Wills Lawyers East Lothian
Making a Will is one of the most important things you can do to protect your loved ones and to ensure your property will be passed to your chosen beneficiaries. At Paris Steele, our Wills lawyers are not only highly knowledgeable in this area of law, but they also have excellent listening skills. We put your needs and objectives at the heart of our service, allowing us to prepare a document that achieves your individual wishes.
If you are thinking about writing a Will, you should seek expert legal advice. To find out how our team can help, contact us today.
Why Make a Will?
In the absence of a Will, your estate will be distributed in accordance with the Scottish law of intestacy, and this could have unexpected consequences. Making a Will ensures that your wishes are carried out and can also reduce the Inheritance Tax payable on your estate. Making a Will also means the practicalities of dealing with your estate will be much quicker and easier for your family, and will keep costs down.
Writing a Will is also very important for cohabiting couples, as they do not have an automatic right to inherit each other’s assets when one partner dies unless there is a Will that instructs this. If you are living with your partner but are unmarried, you should write down your wishes to ensure they are fulfilled and your partner is not left in financial difficulty.
When Should I Make a Will?
We recommend that all adults who own assets should make a Will to guarantee their wishes are respected. There are also certain situations in which we would strongly recommend that you make a Will, including if you have children, you buy or sell a property, your income changes significantly or you start your own business.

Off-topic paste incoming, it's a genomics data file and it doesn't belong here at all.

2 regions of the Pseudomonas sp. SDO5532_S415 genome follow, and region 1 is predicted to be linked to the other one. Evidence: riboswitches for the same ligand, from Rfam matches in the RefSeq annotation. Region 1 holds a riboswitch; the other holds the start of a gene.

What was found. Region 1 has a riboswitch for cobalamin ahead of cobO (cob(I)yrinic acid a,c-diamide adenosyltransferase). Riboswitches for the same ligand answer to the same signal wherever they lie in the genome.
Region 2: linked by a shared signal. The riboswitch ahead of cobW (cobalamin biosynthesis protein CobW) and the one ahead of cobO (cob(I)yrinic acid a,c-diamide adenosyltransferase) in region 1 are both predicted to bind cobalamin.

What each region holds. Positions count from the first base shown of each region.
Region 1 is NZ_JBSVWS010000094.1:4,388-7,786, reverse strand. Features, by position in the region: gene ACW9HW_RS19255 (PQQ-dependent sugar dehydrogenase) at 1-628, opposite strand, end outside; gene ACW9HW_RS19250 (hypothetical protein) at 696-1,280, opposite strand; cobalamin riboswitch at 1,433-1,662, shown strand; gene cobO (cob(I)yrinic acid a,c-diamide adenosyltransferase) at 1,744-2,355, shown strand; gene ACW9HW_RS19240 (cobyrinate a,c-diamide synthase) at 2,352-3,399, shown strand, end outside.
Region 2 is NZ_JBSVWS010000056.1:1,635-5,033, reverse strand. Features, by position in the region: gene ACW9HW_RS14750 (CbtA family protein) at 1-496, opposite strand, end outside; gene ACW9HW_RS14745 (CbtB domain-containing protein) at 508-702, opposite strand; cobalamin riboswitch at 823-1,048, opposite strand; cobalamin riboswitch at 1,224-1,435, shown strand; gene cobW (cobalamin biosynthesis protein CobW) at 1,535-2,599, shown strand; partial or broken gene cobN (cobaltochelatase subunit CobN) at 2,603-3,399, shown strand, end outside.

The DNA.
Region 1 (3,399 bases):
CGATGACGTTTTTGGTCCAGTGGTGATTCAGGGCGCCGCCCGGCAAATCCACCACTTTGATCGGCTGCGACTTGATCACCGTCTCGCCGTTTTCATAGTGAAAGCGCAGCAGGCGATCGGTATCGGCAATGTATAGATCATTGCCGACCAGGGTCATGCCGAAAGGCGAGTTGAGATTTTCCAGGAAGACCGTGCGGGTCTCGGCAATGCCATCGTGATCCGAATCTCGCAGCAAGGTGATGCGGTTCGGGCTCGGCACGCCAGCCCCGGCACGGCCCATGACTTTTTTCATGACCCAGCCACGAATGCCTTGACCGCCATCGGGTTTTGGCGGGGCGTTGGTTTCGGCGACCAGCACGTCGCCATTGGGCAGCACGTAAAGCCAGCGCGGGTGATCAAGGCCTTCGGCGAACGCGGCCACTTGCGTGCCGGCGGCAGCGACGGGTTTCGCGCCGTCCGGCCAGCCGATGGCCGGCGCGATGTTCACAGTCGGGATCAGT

Once you have made a Will, it is a good idea to review it at least every five years and to update it whenever your personal or financial situation substantially changes. For example, if you divorce or separate and your intentions have changed, your Will should be amended to reflect this.
What Should I Include in my Will?
Your Will should provide instructions on what will happen to your money, property, possessions and any digital assets you own (if you want to include these). After your death, your assets are referred to collectively as your estate.
Details should be given for the individuals or organisations you wish to benefit from your estate and what money, property and possessions will pass to them.
If you have children under the age of 16, your Will should include your instructions on who will look after them. Your wishes relating to any older children you have should also be outlined.
The Executor(s) is the person or people you appoint to deal with your estate after your death. They will collect all your assets together, arrange for any tax and debts to be paid out of your estate and distribute your assets to your beneficiaries.
Preparing your Will
If you want to write a Will but need some more advice, our lawyers are here to help. Speak with us today and use our useful guides to find out more.
Download our Will Writing Guide here.
Download our Will Planner here.